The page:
Before becoming CEO with an Atlanta-based military contractor, he earned coaching qualifications and guided his daughters’ teams from U4 through U19. His son plays soccer at Marietta High School and numbers among some 75,000 youth players registered in Georgia. We were impressed that, shunning the domestic vernacular, Johnson at the press conference used the terms “pitch” and “boots”—residue perhaps of a 20-year military career and his international experience, or of weekend mornings glued to Fox Soccer Channel.
Although his resources expanded when the consulting firm his father started became a Lockheed Martin subsidiary in May, Johnson offers a contrasting portfolio to the Russian oligarchs portrayed in a recent Sports Illustrated. Some of the latter are splashing out up to $7 million per year on women’s basketball teams. Compared to playing for the Spartak team owned by Shabtai von Kalmanovic, Diana Taurasi quips that “the WNBA is, like, communist” (see Alexander Wolff, “To Russia with Love,” Dec 15).
Johnson is likely more approachable than these Russian counterparts. He gladly schmoozed with a young player who, inspired by sea creatures floating in turquoise aquarium water, suggested “Stingrays” as a possible team nickname. (The team announces its name on 25 Apr 09 after online voting; “Stingrays” is one of the early choices.)
Johnson said that stadium options are in process but acknowledged pressure coming from the region’s suburban soccer lobby. They would prefer a location, in local lingo, “outside the Perimeter,” the ring road that, roughly speaking, separates suburb from city. As mentioned, the Beat had played in a stadium with rapid-transit access. Herndon Stadium, near the eponymous Herndon Home, was situated in Vine City, a historically African American neighborhood settled in the 19th century. Martin Luther King Jr., following generations of the city’s black leaders, lived there with his family on Sunset Street.
We either took a MARTA train to Beat games or parked at the 125-year-old Christian Methodist Episcopal church across the street. Should the new side realize Johnson’s ambitions of signing top international talent such as Marta Vieira da Silva—already signed by Los Angeles Sol—it would have a ready-made marketing slogan: “Riding Marta to the WPS Cup.”
But one possible site for hosting the top tier of Atlanta soccer is Kennesaw State University, a women’s soccer power that won the Division II NCAA championship in its second season in 2005. It is now in Division I. By Johnson’s reckoning, 95 percent of the area’s youth-soccer registrants live in such exurban zones, primarily to the north.
Questions of how the WPS team connects with the existing soccer establishment will have to be navigated soon. One issue, as in the league as a whole, is whether the women’s team will link with a potential MLS team backed by home-improvement magnate and Atlanta Falcons owner Arthur Blank. He submitted an official bid to MLS in October. Or will the second-generation Beat go against the grain and reclaim an inner-city patch that, when the Beat played there, gave credence to residents’ belief that “we black folks have something to offer in our communities” (Chandra R. Thomas, “Beat’s Move Lifts Inner City,” Atlanta Journal-Constitution, 8 Aug 02)?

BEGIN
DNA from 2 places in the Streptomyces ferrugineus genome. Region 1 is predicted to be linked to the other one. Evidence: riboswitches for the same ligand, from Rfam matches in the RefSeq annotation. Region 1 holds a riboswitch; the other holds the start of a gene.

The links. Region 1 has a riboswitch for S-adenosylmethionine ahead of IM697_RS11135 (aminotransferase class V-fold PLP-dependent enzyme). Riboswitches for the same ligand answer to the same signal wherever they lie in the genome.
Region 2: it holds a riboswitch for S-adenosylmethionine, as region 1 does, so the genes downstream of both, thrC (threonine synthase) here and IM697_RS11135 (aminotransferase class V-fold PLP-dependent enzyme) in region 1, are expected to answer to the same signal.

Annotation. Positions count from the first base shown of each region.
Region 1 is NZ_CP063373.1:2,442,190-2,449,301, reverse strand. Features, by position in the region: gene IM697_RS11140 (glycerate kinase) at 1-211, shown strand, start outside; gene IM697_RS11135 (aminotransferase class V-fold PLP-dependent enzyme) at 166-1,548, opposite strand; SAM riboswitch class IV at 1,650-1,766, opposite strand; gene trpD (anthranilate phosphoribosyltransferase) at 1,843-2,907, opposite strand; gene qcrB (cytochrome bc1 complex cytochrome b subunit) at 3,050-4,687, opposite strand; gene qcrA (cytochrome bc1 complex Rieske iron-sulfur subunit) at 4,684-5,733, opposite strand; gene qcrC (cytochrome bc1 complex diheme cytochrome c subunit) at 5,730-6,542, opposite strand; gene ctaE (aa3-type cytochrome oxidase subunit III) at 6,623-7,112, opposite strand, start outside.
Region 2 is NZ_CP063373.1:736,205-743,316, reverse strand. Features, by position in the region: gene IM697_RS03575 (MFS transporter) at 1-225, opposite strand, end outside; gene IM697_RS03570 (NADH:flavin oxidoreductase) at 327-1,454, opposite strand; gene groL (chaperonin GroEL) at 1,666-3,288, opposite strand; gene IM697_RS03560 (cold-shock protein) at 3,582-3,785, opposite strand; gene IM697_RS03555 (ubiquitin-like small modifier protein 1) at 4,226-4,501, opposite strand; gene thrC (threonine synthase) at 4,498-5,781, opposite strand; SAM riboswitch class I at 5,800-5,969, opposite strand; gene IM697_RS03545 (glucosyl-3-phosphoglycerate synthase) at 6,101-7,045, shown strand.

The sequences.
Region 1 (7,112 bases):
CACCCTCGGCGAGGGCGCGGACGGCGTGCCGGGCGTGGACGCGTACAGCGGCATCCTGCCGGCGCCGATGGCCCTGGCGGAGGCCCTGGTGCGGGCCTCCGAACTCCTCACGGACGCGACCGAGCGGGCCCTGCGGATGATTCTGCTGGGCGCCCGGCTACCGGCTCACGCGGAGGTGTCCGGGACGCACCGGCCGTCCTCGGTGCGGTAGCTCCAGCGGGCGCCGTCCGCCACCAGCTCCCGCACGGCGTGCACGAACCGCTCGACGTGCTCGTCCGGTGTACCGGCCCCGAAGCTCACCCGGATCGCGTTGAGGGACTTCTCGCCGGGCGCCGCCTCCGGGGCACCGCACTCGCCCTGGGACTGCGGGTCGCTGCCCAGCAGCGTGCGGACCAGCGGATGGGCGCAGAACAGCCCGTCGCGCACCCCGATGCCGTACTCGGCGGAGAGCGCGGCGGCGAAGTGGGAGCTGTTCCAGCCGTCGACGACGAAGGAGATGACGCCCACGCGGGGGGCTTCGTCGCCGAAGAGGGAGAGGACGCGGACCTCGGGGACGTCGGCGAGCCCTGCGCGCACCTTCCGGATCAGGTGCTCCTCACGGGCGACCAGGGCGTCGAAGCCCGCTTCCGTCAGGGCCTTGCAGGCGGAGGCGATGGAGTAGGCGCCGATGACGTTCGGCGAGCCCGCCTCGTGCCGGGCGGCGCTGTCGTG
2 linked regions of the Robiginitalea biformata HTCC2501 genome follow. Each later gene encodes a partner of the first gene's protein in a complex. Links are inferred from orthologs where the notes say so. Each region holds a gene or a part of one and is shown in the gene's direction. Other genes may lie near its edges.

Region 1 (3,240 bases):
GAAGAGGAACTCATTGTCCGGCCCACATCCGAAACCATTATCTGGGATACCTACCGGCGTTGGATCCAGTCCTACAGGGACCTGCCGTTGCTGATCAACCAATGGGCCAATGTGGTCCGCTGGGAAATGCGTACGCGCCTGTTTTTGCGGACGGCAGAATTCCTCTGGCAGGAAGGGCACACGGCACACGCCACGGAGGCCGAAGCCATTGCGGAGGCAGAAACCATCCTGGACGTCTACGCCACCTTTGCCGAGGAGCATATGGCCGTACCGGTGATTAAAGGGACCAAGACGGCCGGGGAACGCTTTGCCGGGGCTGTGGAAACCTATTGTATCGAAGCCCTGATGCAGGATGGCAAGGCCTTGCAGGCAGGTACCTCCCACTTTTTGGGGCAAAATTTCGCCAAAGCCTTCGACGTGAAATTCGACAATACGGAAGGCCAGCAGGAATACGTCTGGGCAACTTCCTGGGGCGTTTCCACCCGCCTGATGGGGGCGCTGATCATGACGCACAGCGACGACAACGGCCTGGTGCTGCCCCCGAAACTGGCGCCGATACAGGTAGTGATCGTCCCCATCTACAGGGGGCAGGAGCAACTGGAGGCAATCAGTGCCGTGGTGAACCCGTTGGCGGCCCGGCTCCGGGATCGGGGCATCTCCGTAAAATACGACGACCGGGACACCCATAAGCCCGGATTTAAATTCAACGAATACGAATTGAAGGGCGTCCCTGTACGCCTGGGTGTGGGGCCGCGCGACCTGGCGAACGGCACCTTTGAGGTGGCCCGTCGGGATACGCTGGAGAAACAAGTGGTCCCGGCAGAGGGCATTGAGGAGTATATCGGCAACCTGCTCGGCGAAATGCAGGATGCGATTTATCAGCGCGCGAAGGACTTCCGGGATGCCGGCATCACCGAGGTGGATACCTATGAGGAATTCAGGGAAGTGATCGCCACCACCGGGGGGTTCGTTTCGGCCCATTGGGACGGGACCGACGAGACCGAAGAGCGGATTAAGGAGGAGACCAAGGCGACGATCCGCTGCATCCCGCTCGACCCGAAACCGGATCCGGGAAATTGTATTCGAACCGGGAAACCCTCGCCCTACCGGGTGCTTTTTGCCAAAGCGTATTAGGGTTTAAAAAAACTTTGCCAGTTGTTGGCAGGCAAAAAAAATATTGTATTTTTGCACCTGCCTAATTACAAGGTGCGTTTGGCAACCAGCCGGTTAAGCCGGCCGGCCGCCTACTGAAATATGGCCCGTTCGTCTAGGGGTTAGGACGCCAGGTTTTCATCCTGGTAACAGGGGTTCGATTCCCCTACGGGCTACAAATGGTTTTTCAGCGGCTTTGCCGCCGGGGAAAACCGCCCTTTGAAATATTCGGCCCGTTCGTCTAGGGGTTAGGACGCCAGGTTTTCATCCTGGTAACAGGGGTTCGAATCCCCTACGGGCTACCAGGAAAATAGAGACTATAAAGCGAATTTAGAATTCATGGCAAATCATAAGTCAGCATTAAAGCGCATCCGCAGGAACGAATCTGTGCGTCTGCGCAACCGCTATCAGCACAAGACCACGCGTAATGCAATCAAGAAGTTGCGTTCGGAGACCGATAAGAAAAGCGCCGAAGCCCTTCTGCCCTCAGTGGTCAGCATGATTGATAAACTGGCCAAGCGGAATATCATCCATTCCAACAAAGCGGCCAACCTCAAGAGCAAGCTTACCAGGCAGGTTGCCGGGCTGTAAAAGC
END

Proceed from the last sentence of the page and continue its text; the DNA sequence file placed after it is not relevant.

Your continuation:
Ties to the MLS will be closer than during the three-year WUSA experiment. The WPS already uses the men’s league’s marketing arm—the group that shrewdly purchased television rights to the 2002 World Cup finals and that arranges summer barnstorming trips from European sides—for its promotion.
Whatever happens, the Beat legacy is established. As Georgia State Soccer Association executive director Rick Skirvin said at the press conference, 45 percent of the 90,000 registered players in the state are female. Maribel Domínguez Castelán, Homare Sawa, Charmaine Hooper, Conny Pohlers, Sun Wen … they brought the global game to me.
I will forever be grateful.
For an article and podcast on the development of the women’s soccer program at Spelman College, part of the Atlanta University Center consortium south of downtown, see 23 Aug 07. We have also interviewed Nel Fettig Hayes, formerly of the WUSA’s New York Power and Carolina Courage, on the prospects for women’s pro soccer (24 Aug 07). On soccer and the civil rights movement, see 5 Feb 08.
As of mid-Jan 09, Blank had withdrawn his bid for an MLS team in Atlanta in 2011, although 2013 remains possible. “In this economy, the discussions don’t make sense,” Cobb County commission chairman Sam Olens told the Atlanta Journal-Constitution (Dan Chapman, “Blank Won’t Bring Soccer Team to Atlanta by 2011,” Jan 15).